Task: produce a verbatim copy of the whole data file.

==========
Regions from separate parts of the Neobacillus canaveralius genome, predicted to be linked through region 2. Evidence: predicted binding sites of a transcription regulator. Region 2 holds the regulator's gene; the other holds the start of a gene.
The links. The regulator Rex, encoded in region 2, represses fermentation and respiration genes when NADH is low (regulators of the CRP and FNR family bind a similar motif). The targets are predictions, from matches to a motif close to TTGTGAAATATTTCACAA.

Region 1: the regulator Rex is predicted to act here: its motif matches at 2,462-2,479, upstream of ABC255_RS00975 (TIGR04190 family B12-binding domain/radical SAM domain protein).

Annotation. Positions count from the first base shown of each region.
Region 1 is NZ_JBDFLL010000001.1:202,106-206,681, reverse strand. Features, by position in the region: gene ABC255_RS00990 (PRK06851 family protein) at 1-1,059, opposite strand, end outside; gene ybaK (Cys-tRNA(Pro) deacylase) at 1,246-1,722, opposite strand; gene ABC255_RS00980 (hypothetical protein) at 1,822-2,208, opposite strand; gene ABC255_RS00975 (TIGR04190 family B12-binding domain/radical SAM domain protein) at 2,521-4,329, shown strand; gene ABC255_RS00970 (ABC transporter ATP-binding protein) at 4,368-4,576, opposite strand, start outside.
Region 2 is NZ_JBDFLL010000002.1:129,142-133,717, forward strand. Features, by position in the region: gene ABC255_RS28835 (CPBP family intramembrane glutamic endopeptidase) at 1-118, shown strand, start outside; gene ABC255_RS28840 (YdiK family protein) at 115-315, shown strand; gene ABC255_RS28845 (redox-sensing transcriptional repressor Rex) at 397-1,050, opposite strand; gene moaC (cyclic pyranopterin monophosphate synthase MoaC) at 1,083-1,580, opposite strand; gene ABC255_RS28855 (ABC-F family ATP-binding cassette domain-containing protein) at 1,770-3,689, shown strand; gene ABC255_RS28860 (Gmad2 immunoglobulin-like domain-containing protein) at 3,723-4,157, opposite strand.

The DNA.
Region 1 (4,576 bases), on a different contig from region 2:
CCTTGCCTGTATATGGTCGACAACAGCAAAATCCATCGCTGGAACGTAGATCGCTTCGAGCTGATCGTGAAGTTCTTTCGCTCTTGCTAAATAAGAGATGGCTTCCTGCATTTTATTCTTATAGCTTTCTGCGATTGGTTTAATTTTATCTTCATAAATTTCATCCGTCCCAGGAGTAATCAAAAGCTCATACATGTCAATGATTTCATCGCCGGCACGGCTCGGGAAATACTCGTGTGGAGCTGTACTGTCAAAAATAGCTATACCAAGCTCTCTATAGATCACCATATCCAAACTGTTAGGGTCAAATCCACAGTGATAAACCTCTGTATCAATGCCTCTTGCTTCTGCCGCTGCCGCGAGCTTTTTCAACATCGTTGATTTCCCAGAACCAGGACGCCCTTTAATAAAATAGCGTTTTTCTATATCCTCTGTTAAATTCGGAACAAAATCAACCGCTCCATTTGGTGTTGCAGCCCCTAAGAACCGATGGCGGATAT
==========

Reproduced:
Regions from separate parts of the Neobacillus canaveralius genome, predicted to be linked through region 2. Evidence: predicted binding sites of a transcription regulator. Region 2 holds the regulator's gene; the other holds the start of a gene.
The links. The regulator Rex, encoded in region 2, represses fermentation and respiration genes when NADH is low (regulators of the CRP and FNR family bind a similar motif). The targets are predictions, from matches to a motif close to TTGTGAAATATTTCACAA.

Region 1: the regulator Rex is predicted to act here: its motif matches at 2,462-2,479, upstream of ABC255_RS00975 (TIGR04190 family B12-binding domain/radical SAM domain protein).

Annotation. Positions count from the first base shown of each region.
Region 1 is NZ_JBDFLL010000001.1:202,106-206,681, reverse strand. Features, by position in the region: gene ABC255_RS00990 (PRK06851 family protein) at 1-1,059, opposite strand, end outside; gene ybaK (Cys-tRNA(Pro) deacylase) at 1,246-1,722, opposite strand; gene ABC255_RS00980 (hypothetical protein) at 1,822-2,208, opposite strand; gene ABC255_RS00975 (TIGR04190 family B12-binding domain/radical SAM domain protein) at 2,521-4,329, shown strand; gene ABC255_RS00970 (ABC transporter ATP-binding protein) at 4,368-4,576, opposite strand, start outside.
Region 2 is NZ_JBDFLL010000002.1:129,142-133,717, forward strand. Features, by position in the region: gene ABC255_RS28835 (CPBP family intramembrane glutamic endopeptidase) at 1-118, shown strand, start outside; gene ABC255_RS28840 (YdiK family protein) at 115-315, shown strand; gene ABC255_RS28845 (redox-sensing transcriptional repressor Rex) at 397-1,050, opposite strand; gene moaC (cyclic pyranopterin monophosphate synthase MoaC) at 1,083-1,580, opposite strand; gene ABC255_RS28855 (ABC-F family ATP-binding cassette domain-containing protein) at 1,770-3,689, shown strand; gene ABC255_RS28860 (Gmad2 immunoglobulin-like domain-containing protein) at 3,723-4,157, opposite strand.

The DNA.
Region 1 (4,576 bases), on a different contig from region 2:
CCTTGCCTGTATATGGTCGACAACAGCAAAATCCATCGCTGGAACGTAGATCGCTTCGAGCTGATCGTGAAGTTCTTTCGCTCTTGCTAAATAAGAGATGGCTTCCTGCATTTTATTCTTATAGCTTTCTGCGATTGGTTTAATTTTATCTTCATAAATTTCATCCGTCCCAGGAGTAATCAAAAGCTCATACATGTCAATGATTTCATCGCCGGCACGGCTCGGGAAATACTCGTGTGGAGCTGTACTGTCAAAAATAGCTATACCAAGCTCTCTATAGATCACCATATCCAAACTGTTAGGGTCAAATCCACAGTGATAAACCTCTGTATCAATGCCTCTTGCTTCTGCCGCTGCCGCGAGCTTTTTCAACATCGTTGATTTCCCAGAACCAGGACGCCCTTTAATAAAATAGCGTTTTTCTATATCCTCTGTTAAATTCGGAACAAAATCAACCGCTCCATTTGGTGTTGCAGCCCCTAAGAACCGATGGCGGATAT